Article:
A curious factor is a shift in the perception of risk. Whereas scientists in big pharma previously expected to have secure jobs for life, Rees believes they now have no greater sense of job security than those in biotech. The restructuring of the pharmaceutical industry may be happening under the cover of the global financial crisis, but it was sparked by factors that are particular to the sector. Ann Gales , a partner at the high-level recruitment consultancy Heidrick and Struggles in London, advises that these pressures are reflected in the kinds of people pharma now wants to recruit.
Pharma wants people who are adaptable, and are prepared to collaborate and interact with the public and private sectors," says Gales. There is no less focus on scientific expertise.
Meanwhile, for those embarking on a career in the industry, a first degree in science leaves a wide number of career avenues open.
But there is no doubt that scientists now need to offer commercial skills as well. After 10 years of rising public funding, the UK's science base has never been stronger. One manifestation of this investment is the Diamond Light Source near Oxford, the largest science facility to be built in the UK in the past 40 years. The synchrotron opened just over two years ago and is still in the process of building up its operations. Most recruits are academics, but there is a need for hybrid skills.
And although our scientists have their own projects, the emphasis is on providing a service to our users," says Rayment. While public spending on science is at an all-time high, this has been justified as an investment in the knowledge economy. Inevitably, this has repercussions in terms of the pressures universities are coming under to adopt a more commercial focus in their research, professionalize technology transfer, and collaborate with industry.
Universities such as Oxford, Cambridge, University College London UCL , and Imperial College pride themselves on their commercial edge, and as a movement it is becoming hard for academic researchers to resist, as several recent initiatives highlight. An example is Cambridge University's center specializing in manufacturing technologies for photonics and electronics. This combines research with business development, market analysis, and commercialization skills. Another scheme is bringing industrial "moles" into the heart of academe through Industrial Impact Fellowships.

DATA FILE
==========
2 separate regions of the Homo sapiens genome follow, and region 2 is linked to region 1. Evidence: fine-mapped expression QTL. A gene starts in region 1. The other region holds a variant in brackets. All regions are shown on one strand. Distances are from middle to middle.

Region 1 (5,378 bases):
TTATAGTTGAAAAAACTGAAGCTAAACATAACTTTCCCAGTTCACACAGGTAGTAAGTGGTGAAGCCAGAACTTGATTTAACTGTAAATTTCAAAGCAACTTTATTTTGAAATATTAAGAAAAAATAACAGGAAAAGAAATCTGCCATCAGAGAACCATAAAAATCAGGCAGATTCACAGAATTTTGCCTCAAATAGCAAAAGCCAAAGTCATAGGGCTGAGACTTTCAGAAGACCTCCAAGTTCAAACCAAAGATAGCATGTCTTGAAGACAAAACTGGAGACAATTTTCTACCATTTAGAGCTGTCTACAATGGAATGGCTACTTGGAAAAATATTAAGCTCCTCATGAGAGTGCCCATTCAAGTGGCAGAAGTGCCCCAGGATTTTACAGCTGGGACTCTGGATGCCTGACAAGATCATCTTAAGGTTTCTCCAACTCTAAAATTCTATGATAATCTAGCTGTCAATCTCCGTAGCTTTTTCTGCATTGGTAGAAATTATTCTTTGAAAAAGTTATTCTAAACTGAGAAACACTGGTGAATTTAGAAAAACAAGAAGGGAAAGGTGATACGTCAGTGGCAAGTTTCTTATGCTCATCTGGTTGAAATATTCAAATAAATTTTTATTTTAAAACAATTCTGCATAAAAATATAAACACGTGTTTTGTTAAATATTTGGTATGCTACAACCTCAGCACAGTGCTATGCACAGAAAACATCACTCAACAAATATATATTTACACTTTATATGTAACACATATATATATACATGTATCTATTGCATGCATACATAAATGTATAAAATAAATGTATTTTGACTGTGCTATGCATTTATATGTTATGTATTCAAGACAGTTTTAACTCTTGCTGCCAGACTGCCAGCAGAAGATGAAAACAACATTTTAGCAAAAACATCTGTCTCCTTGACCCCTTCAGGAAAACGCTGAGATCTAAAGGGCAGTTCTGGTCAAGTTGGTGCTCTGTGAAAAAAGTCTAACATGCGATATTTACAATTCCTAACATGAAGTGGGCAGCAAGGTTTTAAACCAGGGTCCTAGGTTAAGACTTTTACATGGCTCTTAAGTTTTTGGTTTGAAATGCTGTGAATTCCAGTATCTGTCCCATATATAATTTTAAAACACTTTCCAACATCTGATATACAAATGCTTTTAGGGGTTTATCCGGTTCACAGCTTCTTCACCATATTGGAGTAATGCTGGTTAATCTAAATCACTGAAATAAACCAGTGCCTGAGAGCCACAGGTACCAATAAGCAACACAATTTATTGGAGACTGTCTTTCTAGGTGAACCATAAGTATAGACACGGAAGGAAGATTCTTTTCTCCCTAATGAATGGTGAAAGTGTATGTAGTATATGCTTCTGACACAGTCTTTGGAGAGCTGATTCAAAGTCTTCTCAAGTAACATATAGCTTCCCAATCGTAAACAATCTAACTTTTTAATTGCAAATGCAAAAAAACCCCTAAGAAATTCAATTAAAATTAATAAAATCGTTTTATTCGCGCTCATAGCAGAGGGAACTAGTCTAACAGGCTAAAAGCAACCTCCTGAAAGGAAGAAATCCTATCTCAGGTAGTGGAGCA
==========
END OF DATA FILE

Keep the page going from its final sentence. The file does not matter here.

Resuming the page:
Researchers from industry join existing projects and programs with a brief to support translation of research. Science Minister Paul Drayson says, "Fellows of this scheme will get to share their experience, skills, and contacts directly with researchers—which is essential to bring innovations from research to market rapidly.
By importing skills from outside, this program is attempting to make up for the perceived deficit of entrepreneurial skills and business knowledge inside universities. But universities are also offering courses in entrepreneurship to their researchers. A leading example is Imperial College's Entrepreneurship Hub, which teaches all science and technology undergraduates entrepreneurship skills and provides training for faculty and researchers in venture creation.
Meet the most impressive students at University of Cambridge. Mambwe took the network down when it became too big for him to handle, but he's in talks with an investment fund looking to acquire it. . Ryan Ammar is the kind of guy who watches "Lord of the Rings" on mute so he can "do all the voices. The science job market in the London–Oxford–Cambridge triangle, after 10 years of rising public investment in the United Kingdom's science. CAMBRIDGE (CBS) – Police are trying to track down a man who was A neighbor's camera caught the man looking into the ground-level.